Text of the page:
I got to spend time with a woman named Linda who opened up her house to me and my team. Linda’s home had no electricity or running water, yet she made us feel comfortable. We watched as she used the skills she learned from WaterAid to build and maintain wells for her community. These skills helped her earn money so she could buy her children basic things like shoes and books for school. She’s like any other mother, wanting to provide for her children first.
We slept under mosquito nets and ate food cooked over a fire with only the light of a headlamp once the sun went down. We used the toilet Linda built outside her home and dodged wandering farm animals as we walked. Linda took us to see where she keeps her crops via a dugout canoe. Her granddaughter, Exelia, collected vegetables and flowers in her dress, handing me some of my own every so often. We did not speak the same language, but we could communicate.
When I got back from my trip, I wrote about it on my blog and I talked about it a lot with my kids. I wanted them to understand that life in other countries does not always look and feel the same as ours. When I realized World Water Day was coming this year, I asked their teachers if I could come in and talk about the importance of water and toilets in our lives. They welcomed me with open arms.
My youngest is in kindergarten and my oldest is in fourth grade. To cut down on the inevitable giggles that might come from too much “potty talk,” I decided to take the simple approach of showing the kids photos from my trip. They reacted to the photos and asked lots of questions. I chose photos that showed the type of toilets, wells and catchment systems that were being built by the people of Nicaragua with the help of WaterAid America.
We talked about how diseases can spread if people don’t have a clean and sanitary place to go to the bathroom or if you don’t practice good hygiene. We talked about the need to build more wells and systems so that women and girls could spend their days working and going to school instead of walking for miles to fetch water. We talked about how unsafe water can make people very sick and how water filtration systems could help.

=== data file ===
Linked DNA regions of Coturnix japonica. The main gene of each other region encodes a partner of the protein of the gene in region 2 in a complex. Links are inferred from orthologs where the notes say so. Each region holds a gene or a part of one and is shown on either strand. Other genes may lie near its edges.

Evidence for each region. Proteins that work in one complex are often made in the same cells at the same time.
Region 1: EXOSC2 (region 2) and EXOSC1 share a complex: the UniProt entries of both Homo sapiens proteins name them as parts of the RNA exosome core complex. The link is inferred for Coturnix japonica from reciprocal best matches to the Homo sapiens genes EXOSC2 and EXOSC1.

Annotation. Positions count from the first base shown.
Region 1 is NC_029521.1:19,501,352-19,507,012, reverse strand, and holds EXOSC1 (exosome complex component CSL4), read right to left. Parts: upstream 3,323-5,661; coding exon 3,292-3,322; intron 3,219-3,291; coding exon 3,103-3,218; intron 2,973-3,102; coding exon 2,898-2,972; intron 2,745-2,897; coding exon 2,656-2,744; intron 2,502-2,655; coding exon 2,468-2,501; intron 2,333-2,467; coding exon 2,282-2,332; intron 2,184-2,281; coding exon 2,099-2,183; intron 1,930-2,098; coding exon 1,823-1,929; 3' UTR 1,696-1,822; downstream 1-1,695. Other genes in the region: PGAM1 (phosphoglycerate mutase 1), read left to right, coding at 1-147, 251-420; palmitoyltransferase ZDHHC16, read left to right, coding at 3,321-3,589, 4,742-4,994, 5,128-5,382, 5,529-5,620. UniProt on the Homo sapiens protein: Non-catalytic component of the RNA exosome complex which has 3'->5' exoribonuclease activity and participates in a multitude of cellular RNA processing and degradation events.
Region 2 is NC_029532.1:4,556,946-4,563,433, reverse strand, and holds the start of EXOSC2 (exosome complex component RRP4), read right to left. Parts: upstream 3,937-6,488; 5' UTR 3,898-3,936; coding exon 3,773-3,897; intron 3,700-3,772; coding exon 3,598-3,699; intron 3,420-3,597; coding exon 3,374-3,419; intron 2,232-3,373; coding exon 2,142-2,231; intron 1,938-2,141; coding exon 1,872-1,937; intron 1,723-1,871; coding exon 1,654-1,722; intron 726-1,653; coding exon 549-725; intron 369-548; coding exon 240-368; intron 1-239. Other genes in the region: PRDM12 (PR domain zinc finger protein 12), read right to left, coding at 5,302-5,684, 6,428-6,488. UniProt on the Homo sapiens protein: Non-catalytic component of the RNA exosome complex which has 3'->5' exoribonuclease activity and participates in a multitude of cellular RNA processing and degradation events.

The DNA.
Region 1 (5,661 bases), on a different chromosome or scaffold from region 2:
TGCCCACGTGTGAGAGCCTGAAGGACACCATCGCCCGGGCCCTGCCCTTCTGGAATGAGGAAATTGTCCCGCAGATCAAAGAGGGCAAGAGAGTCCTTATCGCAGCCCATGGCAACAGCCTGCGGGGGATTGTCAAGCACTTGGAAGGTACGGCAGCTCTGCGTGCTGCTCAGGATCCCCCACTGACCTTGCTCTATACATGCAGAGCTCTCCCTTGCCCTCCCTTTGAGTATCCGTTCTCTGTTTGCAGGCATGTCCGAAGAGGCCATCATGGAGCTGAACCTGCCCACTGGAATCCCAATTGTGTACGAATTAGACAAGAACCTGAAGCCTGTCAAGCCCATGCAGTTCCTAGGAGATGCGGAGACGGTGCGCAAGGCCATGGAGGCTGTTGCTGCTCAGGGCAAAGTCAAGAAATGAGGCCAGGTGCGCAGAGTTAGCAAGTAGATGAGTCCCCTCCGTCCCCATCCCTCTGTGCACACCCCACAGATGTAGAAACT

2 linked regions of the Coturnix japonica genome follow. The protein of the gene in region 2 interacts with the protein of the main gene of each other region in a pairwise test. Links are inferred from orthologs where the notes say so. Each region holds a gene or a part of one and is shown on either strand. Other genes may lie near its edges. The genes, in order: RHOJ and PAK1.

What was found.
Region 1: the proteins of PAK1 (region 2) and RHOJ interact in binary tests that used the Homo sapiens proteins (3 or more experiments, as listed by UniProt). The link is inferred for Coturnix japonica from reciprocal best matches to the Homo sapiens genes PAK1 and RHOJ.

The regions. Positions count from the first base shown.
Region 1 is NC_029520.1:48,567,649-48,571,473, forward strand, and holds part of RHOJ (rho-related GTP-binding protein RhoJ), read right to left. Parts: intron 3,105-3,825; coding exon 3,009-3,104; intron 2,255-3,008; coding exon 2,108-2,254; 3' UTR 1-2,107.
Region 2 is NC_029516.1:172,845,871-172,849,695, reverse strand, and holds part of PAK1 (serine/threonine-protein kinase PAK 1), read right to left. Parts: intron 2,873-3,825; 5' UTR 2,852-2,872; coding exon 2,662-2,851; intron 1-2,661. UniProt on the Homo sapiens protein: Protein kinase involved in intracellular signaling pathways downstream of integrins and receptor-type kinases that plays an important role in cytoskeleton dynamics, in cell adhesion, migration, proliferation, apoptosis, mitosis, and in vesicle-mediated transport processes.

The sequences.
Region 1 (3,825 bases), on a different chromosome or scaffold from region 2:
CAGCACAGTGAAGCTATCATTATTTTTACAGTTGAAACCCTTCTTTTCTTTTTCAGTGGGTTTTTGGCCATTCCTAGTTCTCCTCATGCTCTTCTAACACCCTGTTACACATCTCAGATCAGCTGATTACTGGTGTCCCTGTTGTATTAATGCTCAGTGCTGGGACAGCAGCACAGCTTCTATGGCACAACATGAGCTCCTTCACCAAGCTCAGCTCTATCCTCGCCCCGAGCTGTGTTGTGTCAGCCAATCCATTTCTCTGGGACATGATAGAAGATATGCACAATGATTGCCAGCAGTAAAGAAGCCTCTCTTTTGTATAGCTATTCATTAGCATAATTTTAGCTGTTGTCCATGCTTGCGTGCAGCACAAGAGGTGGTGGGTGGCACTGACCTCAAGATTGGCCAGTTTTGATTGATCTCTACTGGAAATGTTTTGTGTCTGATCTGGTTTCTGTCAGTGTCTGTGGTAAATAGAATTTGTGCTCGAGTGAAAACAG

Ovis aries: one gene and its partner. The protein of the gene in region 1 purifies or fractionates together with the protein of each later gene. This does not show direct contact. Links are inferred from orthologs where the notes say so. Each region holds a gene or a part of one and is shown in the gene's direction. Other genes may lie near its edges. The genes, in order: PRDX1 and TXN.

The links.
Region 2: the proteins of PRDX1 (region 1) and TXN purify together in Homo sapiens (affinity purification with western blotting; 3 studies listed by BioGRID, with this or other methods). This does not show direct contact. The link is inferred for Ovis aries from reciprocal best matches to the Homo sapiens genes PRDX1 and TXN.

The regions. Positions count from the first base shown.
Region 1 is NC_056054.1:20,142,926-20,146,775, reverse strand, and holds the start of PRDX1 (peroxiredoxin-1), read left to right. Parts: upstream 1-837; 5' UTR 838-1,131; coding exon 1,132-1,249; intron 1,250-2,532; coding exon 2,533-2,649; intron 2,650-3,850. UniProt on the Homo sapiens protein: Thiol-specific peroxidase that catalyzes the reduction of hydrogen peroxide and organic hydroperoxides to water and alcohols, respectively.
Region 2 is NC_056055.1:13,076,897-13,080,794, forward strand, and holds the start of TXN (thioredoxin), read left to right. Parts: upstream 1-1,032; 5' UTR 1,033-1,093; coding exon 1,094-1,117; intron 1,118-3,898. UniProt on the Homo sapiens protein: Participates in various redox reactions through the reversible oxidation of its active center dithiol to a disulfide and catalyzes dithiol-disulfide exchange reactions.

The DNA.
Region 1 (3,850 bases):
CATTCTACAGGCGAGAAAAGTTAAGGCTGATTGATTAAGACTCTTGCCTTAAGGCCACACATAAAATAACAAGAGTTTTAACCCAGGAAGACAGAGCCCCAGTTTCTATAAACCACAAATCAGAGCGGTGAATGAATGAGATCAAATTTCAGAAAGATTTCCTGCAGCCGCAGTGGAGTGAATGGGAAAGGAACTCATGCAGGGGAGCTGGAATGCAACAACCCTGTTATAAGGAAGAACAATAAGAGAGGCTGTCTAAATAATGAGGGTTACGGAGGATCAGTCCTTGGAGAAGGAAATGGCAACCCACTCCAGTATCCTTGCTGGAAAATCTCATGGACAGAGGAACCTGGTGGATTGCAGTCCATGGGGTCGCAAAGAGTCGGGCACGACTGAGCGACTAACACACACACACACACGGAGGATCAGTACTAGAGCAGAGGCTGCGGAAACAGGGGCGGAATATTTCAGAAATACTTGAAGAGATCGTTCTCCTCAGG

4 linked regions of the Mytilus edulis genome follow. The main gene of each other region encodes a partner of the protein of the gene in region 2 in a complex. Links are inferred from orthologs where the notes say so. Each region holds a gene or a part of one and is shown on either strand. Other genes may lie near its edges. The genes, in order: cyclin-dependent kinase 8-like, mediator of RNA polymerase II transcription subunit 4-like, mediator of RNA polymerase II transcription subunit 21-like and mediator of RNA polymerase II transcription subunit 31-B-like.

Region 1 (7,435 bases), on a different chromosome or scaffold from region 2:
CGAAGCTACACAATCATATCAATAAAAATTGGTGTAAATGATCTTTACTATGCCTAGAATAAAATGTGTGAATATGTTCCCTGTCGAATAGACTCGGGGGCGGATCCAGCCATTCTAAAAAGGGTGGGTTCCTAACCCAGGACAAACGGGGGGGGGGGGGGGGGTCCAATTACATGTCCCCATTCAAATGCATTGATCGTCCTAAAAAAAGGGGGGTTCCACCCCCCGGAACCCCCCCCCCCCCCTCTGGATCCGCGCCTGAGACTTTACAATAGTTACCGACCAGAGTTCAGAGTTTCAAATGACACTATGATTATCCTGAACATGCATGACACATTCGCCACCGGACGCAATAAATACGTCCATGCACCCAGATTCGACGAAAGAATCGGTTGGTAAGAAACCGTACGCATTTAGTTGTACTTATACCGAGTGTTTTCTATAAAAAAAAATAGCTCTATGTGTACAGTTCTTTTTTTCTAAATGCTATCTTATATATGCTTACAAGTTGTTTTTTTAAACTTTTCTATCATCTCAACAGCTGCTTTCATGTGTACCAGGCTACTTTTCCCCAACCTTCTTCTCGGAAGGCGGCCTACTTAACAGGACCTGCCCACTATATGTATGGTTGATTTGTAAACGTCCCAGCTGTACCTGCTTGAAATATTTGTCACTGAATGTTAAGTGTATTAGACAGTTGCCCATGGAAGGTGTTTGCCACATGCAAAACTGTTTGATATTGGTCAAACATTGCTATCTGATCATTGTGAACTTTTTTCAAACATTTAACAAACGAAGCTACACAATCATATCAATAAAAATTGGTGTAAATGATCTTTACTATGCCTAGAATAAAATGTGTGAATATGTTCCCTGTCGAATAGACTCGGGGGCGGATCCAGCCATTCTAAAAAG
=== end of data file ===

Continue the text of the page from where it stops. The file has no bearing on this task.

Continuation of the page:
I also showed photos of kids in school and swimming, baseball players, toothbrushes and children’s artwork. We talked about how while the kids might live differently in Nicaragua, they were still very much like them. They laughed and played and enjoyed things like baseball and drawing. The fourth graders smartly wondered if they could use the wind, water and sun to help power the communities I had visited. They quickly understood that developing countries might not have enough money and resources to replicate what we have in America. In both classrooms, we talked about how if we know about the problems in the world and we already are living with solutions, we could share that knowledge with others and help.
Even elementary schools kids can be global citizens.
This is an original post written for World Moms Blog by Jennifer Iacovelli of Anotherjennifer.
Do you think your kids understand how precious our water resources are?
Jennifer Iacovelli is a writer, speaker and nonprofit professional. Based in Brunswick, Maine, she’s a proud single mom of two boys and one Siberian husky. Jennifer is the author of the Another Jennifer blog and creator of the Simple Giving Lab. Jennifer is also a contributing author of the book The Mother Of All Meltdowns. Her work has been featured on GOOD, BlogHer, USAID Impact, Feed the Future and the PSI Impact blog. Her latest book, Simple Giving: Easy Ways to Give Every Day, is available everywhere. Her passions are writing, philanthropy, her awesome kids and bacon, though not necessarily in that order.
by Jennifer Burden | Oct 28, 2014 | 2014, Health, Nicaragua, World Voice
What would it be like to see the impact that our donations make in places around the world that need it most? And what would it be like to be able to do that with your partner? I don’t travel as much as I would love to because although longer-term trips can be amazing, I find it difficult to leave my kids for more than a few days at a time. I’ve given that a whirl before. But recently, a really unique opportunity called the “AmeriCares Airlift 2014” presented itself. The event took my husband and I to Nicaragua for a 24 hour social good trip. Yep, only 24 hours! The experience was all due to the generosity of my husband’s employer, Cognizant, who has financially supported the global health work of AmeriCares for years.
The event began at Westchester Airport in New York on September 20th. I checked in wearing heels and went through a security check for the plane that was donated to the event by Sun Country airlines. By the way, did I mention, we were also celebrating our wedding anniversary on the trip?